Before an audience that waffled between egg-throwing and enrapture, Green Blizzard presented ideas on how to reduce one’s carbon footprint in terms of their food and water consumption – which coincidentally is this year’s theme of the Camden Conference – The Global Politics of Food and Water.
The talk started in answering, Green Blizzard’s purpose in life, “what exactly is CO2 and how much as humans do we naturally emit into the atmosphere? And what can we do to curb it?” The fossil fuels we burn in heating our homes, driving our cars and trucks, and all the embodied energy that went into producing our consumer goods and our foods upon combustion simply combines with two molecules of oxygen and floats away. OK, so what’s the big deal?
The problem is that this CO2 was previously inactive, buried deep in the earth but then extracted and burned. Whereas, the pre-existing carbon in our life’s system (plants, soils, and in the air) is what is referred to an active carbon and naturally in the cycle. It’s simply that humans are artificially adding to the CO2 active balance, tipping its natural balance.
Simply put, … CO2 is unrecognized pollution.
Naysayers to climate change will say that it’s a natural cycle and yes the earth has natural cycles, but these current levels are historically well above the average range measured in ancient ice. These naysayers have their heads buried in the sand while loading chanting nay, nay, nay.
In fact, here’s a climate-change joke I heard recently… A climate scientist and a climate change denier walk into a bar. The denier says, bartender, show me your strongest whiskey. The bartender says, this one here. It’s 95 percent alcohol. The denier slams down his fist and leaves the bar in a hurry. The scientist says, you know, that’s the problem with these guys. You show them the proof, and they still don’t buy it.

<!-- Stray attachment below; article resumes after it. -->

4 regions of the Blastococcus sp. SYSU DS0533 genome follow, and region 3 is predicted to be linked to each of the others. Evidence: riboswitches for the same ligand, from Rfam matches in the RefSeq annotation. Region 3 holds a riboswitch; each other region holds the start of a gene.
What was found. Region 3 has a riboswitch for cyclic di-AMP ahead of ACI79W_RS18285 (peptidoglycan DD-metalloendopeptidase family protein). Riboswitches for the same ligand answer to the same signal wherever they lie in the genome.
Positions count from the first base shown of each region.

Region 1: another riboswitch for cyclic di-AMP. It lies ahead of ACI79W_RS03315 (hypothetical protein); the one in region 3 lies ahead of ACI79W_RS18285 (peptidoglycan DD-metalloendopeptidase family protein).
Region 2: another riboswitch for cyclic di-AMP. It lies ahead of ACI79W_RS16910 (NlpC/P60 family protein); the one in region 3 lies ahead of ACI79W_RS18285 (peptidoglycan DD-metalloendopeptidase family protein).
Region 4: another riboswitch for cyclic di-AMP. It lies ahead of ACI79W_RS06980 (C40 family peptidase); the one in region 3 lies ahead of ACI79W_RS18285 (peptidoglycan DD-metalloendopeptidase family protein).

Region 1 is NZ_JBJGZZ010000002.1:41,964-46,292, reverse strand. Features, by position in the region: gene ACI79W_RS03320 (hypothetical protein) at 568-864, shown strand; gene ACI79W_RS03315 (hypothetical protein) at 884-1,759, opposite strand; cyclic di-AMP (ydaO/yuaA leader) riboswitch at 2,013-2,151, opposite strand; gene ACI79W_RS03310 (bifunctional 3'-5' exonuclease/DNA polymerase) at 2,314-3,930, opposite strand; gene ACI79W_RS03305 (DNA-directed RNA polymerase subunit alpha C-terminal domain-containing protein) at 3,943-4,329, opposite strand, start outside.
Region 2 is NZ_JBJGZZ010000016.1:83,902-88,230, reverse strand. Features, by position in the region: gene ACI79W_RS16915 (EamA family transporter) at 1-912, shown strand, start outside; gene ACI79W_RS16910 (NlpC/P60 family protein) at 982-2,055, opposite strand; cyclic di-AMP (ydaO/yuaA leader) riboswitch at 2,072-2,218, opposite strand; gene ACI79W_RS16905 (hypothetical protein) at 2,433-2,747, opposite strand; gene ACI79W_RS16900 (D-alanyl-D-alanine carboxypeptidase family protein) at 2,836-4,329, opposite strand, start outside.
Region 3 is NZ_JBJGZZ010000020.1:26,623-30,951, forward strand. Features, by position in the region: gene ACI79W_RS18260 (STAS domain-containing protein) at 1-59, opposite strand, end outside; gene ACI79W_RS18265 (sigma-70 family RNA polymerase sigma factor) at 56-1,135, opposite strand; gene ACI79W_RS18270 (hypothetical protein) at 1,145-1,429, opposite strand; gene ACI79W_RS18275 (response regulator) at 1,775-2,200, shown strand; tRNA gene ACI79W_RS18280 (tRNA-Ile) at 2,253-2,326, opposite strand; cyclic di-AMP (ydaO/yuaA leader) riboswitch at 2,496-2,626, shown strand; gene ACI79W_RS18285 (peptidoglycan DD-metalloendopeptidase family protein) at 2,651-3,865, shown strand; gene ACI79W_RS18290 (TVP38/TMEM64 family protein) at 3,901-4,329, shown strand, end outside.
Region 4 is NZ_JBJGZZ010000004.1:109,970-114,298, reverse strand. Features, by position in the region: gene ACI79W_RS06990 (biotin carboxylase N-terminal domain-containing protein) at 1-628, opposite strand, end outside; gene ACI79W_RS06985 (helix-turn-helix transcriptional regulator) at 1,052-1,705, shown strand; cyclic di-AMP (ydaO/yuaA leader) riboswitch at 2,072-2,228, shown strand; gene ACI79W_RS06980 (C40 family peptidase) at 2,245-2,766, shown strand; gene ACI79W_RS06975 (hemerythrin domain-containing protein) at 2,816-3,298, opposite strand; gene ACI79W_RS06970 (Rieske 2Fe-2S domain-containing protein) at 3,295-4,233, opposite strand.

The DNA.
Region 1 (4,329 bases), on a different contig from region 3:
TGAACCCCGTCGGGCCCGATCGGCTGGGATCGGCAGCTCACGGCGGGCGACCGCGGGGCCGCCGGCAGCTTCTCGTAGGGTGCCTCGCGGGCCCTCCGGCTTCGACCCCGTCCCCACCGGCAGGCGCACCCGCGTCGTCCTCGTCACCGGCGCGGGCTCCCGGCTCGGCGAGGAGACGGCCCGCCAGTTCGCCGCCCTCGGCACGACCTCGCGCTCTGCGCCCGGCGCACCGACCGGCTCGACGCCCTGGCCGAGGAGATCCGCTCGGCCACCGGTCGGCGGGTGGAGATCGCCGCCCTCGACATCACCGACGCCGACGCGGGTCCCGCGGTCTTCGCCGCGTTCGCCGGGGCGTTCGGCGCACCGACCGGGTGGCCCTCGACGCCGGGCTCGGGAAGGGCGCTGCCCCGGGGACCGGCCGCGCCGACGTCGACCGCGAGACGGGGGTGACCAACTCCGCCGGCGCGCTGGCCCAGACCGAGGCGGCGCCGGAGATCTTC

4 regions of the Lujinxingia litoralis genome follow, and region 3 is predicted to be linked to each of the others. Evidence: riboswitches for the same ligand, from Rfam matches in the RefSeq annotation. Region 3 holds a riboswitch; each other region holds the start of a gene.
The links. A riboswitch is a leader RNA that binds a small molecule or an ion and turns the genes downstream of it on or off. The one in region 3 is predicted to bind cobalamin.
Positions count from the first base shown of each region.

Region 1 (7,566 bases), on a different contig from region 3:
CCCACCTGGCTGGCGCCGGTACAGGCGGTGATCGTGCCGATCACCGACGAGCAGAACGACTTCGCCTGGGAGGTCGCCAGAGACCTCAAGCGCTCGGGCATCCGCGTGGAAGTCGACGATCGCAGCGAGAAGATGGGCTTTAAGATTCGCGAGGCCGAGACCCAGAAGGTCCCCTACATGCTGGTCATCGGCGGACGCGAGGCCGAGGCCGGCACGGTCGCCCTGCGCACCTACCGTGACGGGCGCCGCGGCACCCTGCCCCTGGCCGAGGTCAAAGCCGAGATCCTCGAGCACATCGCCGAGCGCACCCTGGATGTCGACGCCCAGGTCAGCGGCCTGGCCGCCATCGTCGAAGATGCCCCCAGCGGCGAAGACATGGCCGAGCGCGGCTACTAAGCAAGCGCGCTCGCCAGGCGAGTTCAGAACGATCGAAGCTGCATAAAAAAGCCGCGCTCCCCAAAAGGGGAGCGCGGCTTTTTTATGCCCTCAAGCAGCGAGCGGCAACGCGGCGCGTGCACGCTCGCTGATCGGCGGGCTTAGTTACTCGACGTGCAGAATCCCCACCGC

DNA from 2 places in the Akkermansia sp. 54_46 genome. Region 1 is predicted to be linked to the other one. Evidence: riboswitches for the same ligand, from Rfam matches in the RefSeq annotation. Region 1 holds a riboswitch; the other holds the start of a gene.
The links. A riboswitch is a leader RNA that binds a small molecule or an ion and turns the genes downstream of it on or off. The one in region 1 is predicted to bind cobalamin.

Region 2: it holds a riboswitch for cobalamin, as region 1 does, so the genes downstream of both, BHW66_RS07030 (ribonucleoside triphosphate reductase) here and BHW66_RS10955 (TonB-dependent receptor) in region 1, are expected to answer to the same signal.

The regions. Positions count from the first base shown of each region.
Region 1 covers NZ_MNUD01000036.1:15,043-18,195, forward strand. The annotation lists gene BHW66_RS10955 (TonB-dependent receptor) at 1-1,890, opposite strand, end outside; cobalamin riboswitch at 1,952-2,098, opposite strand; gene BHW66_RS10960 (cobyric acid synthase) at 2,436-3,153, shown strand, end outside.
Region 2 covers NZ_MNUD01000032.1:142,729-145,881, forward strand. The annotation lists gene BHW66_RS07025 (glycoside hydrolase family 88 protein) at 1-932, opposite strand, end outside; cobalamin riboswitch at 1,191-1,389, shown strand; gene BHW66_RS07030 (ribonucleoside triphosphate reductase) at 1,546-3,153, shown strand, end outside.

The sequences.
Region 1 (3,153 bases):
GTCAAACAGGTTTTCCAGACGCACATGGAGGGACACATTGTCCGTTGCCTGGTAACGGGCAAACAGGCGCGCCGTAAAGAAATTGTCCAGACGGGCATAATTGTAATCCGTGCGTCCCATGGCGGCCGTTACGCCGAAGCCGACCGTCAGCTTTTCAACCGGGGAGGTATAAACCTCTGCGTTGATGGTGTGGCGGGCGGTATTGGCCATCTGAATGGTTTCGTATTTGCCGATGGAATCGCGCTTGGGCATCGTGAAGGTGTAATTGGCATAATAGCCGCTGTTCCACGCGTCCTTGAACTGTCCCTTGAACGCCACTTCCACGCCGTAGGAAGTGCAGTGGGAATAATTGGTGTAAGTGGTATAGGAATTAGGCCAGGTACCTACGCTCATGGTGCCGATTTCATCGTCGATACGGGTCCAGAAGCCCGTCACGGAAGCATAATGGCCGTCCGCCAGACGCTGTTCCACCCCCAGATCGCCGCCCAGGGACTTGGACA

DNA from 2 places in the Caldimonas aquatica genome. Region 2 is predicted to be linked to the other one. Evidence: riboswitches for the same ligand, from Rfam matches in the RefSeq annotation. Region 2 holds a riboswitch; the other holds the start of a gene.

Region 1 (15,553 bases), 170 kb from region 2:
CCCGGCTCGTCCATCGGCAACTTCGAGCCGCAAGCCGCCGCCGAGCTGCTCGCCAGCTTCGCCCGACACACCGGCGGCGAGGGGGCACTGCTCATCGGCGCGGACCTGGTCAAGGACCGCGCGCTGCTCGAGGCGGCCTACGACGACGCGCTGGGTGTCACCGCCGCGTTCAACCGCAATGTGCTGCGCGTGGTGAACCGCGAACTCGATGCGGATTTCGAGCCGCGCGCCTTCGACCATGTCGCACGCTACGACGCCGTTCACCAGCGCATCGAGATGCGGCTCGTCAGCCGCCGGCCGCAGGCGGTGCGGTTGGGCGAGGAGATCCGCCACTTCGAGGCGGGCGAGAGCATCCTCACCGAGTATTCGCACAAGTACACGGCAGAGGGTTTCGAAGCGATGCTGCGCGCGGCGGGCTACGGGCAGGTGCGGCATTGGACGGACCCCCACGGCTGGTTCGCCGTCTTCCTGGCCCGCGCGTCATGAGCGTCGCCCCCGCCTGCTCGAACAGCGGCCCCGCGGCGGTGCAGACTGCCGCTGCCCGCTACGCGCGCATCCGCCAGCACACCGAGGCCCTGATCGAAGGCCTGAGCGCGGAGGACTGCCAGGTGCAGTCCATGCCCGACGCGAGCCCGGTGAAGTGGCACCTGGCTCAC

Compare and Calculate Your Carbon Footprint For example, you want to understand conceptually how much CO2 either you or your family pump out into the atmosphere on an annual basis – your carbon footprint. There is a slew of free carbon calculators out there on the Internet. All of which will give you varying estimates on your output, but it’s at best a rough estimate, a gauge to give you a conceptual starting point. One carbon calculator that we feel works particularly well is the Nature Conservancy calculator (link) – but like many of these freebies – they are seeking guilt carbon-offsetting donations to keep them in business.
The two personas that we measured were Tim Treehugger and Sam SUV. Tim Treehugger lives in a detached single family home with four family members, has outfitted his home with electrical saving bulbs and appliances and coaxes his family members to turn off all unused electrical devices, drives a well maintained Prius a modest number of miles annually (5,000), avoids red meats and eats locally grown organic food, recycles, and composts. Tim’s annual CO2
At the other end of the spectrum is living large, Sam SUV, who basically doesn’t care about electrical consumption, drives a low mpg SUV great distances, flies too far away resorts, occasionally recycles, eats a ton of red meat (and probably will never visit this website and gleam the knowledge embedded in the hundreds of articles always available – sorry sap!). Sam’s annual CO2 output.
So compare and calculate your carbon footprint to see how you measure up purely in terms of your personal footprint, OR, if you want to establish a benchmark from which to measure your progress, try this free online carbon calculator at The Nature Conservancy. Check out the richness and depth of articles on the Green Blizzard Homepage.
Don’t Miss: Supermarket Carbon Footprint, What Is Raw Milk, Composting During The Fall and Winter.
Do us a favor and tell your friends, neighbors, and co-workers about Green Blizzard and encourage them to visit our website.